|Previous Section||Index||Home Page|
Mr. Swire: To ask the Secretary of State for Culture, Media and Sport whether visitor numbers for those museums and galleries in London that are funded by grant in aid have declined since the terrorist attacks in July. 
Mr. Lammy: Yes, the numbers of visits to London-based museums and galleries sponsored by my Department have fallen since the terrorist attacks in July. Compared to the same period last year, visit numbers fell by 20 per cent. in July and by 30 per cent. in August. However, recent figures have shown an improvement, with only a 5 per cent. drop in visits in September.
Mr. Don Foster: To ask the Secretary of State for Culture, Media and Sport how many undertakings to indemnify objects under section 16 of the National Heritage Act 1980 have been made in each year since 1990 by (a) her Department and its predecessors and (b) the Museums Libraries and Archives Council and its predecessors; what the contingent liabilities were in each case; and if she will make a statement. 
Mr. Lammy: Information on undertakings to indemnify objects prior to the setting up of the Department of National Heritage in 1992 is no longer available. The information from 1992 is set out in the following table which details all statutory/non-statutory actual and contingent liabilities held by the Department for Culture, Media and Sport and its predecessor, the Department of National Heritage, as at the end of each financial year.
|Number of indemnities||Contingent|
The IOC, as part of the host city contract, ask all host cities to take steps to ensure that no major event that could have an impact on the successful organisation and staging of the games takes place in London or at other competition venues during the period of the games. The Government and LOCOG will be working with the IOC, venue owners, local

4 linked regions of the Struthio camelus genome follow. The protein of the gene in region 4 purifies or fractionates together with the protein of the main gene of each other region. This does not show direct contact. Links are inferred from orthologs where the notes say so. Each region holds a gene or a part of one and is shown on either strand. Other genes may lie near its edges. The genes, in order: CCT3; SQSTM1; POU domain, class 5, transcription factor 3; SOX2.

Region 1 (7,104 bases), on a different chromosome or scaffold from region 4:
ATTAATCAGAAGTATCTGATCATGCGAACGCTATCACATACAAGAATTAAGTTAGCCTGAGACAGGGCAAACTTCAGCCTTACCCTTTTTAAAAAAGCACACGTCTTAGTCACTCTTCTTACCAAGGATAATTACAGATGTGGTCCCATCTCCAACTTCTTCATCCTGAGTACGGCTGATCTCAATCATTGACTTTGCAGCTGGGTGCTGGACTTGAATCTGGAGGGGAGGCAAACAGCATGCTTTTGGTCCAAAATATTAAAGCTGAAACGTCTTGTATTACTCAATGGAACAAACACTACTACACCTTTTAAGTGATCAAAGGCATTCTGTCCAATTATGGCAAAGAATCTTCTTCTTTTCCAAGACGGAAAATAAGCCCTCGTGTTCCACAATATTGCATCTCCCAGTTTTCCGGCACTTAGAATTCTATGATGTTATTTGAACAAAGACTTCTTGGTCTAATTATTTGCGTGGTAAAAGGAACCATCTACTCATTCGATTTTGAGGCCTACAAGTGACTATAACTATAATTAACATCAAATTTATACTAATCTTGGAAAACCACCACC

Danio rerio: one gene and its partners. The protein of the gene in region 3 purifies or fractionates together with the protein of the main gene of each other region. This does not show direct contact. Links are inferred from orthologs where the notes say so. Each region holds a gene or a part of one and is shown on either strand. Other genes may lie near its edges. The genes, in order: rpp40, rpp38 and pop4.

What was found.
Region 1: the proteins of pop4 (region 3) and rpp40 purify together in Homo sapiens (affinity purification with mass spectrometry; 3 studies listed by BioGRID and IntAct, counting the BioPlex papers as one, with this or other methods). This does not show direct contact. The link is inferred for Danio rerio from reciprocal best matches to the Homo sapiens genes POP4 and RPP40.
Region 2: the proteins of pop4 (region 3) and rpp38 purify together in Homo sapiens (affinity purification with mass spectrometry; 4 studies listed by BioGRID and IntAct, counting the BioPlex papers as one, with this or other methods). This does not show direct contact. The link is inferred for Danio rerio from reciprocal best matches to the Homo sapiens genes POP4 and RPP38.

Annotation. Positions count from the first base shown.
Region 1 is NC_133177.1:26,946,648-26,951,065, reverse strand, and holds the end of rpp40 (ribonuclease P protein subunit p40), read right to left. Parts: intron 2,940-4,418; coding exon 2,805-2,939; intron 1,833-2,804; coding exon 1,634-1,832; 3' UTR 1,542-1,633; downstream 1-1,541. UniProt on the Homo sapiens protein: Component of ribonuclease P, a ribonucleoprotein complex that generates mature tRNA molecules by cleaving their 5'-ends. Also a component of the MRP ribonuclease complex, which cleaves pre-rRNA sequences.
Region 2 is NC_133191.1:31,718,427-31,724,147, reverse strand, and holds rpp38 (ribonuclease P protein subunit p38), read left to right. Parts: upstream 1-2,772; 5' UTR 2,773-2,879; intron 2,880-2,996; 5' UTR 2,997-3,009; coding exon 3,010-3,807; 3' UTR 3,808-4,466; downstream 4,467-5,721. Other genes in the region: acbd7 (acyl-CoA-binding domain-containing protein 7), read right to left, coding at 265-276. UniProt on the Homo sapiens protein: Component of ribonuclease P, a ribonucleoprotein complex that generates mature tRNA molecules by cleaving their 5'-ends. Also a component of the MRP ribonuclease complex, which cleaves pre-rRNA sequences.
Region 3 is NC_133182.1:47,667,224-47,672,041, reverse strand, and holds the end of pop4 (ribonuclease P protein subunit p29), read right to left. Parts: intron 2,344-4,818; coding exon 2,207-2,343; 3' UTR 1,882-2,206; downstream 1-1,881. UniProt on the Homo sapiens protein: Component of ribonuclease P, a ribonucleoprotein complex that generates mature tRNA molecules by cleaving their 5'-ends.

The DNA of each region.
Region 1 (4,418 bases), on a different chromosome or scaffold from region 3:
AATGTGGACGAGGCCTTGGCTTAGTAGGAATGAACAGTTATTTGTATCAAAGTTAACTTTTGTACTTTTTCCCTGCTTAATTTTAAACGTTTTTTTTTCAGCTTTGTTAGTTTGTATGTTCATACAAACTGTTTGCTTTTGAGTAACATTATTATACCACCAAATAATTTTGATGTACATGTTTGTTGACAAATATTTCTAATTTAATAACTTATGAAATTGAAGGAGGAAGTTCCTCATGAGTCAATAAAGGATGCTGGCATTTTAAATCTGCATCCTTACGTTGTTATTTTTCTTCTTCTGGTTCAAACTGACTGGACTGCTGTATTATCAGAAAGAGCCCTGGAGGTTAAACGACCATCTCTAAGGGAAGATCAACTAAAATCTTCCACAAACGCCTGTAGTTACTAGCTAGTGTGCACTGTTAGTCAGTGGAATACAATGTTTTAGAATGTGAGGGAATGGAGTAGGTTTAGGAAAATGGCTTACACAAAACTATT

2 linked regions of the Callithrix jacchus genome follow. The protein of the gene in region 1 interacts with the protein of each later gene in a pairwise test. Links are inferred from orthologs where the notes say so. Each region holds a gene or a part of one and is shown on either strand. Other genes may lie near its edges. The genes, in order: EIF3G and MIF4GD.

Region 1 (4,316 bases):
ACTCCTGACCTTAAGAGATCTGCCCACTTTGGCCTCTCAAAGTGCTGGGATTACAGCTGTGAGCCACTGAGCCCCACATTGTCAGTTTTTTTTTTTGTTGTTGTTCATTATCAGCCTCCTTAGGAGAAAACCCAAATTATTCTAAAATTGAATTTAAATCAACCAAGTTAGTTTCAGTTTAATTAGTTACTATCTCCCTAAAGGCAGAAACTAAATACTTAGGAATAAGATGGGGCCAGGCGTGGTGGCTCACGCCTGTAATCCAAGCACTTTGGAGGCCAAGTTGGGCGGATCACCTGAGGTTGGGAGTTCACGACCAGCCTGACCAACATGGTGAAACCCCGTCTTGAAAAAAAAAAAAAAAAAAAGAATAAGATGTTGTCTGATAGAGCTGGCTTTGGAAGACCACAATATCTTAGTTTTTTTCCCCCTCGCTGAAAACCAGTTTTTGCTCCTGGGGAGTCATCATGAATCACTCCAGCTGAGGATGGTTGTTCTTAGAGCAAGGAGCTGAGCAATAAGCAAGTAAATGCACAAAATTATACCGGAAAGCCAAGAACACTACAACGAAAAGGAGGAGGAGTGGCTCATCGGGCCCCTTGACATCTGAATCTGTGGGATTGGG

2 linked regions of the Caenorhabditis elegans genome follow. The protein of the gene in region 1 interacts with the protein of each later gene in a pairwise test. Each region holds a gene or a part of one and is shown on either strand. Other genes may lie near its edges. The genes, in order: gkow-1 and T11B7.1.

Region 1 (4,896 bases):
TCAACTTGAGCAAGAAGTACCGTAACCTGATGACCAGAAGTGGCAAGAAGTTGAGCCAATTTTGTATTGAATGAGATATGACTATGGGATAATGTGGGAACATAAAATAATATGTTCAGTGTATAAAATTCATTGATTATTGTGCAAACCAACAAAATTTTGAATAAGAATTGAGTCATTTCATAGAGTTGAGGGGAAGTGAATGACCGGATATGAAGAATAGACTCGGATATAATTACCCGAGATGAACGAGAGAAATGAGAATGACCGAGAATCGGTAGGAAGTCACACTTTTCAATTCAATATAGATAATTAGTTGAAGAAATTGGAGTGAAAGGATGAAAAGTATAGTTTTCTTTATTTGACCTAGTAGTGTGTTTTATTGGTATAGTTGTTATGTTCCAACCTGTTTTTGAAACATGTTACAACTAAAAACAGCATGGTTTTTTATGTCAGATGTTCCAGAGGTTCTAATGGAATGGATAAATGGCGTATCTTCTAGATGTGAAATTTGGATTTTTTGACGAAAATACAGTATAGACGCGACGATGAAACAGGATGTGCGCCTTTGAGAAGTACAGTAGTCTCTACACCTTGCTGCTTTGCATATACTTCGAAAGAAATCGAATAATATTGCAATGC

7 Nov 2005 : Column 157W
authorities and national governing bodies to ensure we take a common sense approach to the application of this particular requirement.
Hugh Robertson: To ask the Secretary of State for Culture, Media and Sport whether any member of the English Institute of Sport had discussions with (a) candidates, (b) potential candidates and (c) voting members during the recent elections to the chairmanship of the British Olympic Association. 
I have been informed by Sport England that the chair of the EIS was asked by a potential candidate for the post of chairman of the BOA for his personal opinion as to whether their possible candidacy had merit. On his behalf, the EIS chairman contacted a voting member of the National Olympic Committee (NOC) about the possibility of a late nomination for the potential candidate being accepted. The potential candidate ultimately did not stand.
Hugh Robertson: To ask the Secretary of State for Culture, Media and Sport how many businesses in the Marshgate area need to be resettled to accommodate the London 2012 Olympics; how many have accepted final settlements; and by what date the relocation needs to be completed. 
Mr. Caborn [holding answer 28 October 2005]: There are 284 businesses (of which 96 are in or adjacent to Marshgate Lane) in the Olympic Park area that the London Development Agency is seeking to engage with individually to understand their relocation requirements and to discuss with them the LDA's offer to acquire their premises by agreement.
The majority of the businesses in the Olympic Park area will need to move by mid-2007. However around 53 of the businesses will not be required to relocate until later in the process, as vacant possession of their land is not required until 2009.
Hugh Robertson: To ask the Secretary of State for Culture, Media and Sport how compensation for businesses due to be relocated due to the London 2012 Olympics is calculated ; and on what date the land value is assessed. 
Mr. Caborn [holding answer 28 October 2005]: The businesses or parties with an interest in the land to be acquired under a confirmed Compulsory Purchase Order are compensated under the statutory Compensation Code.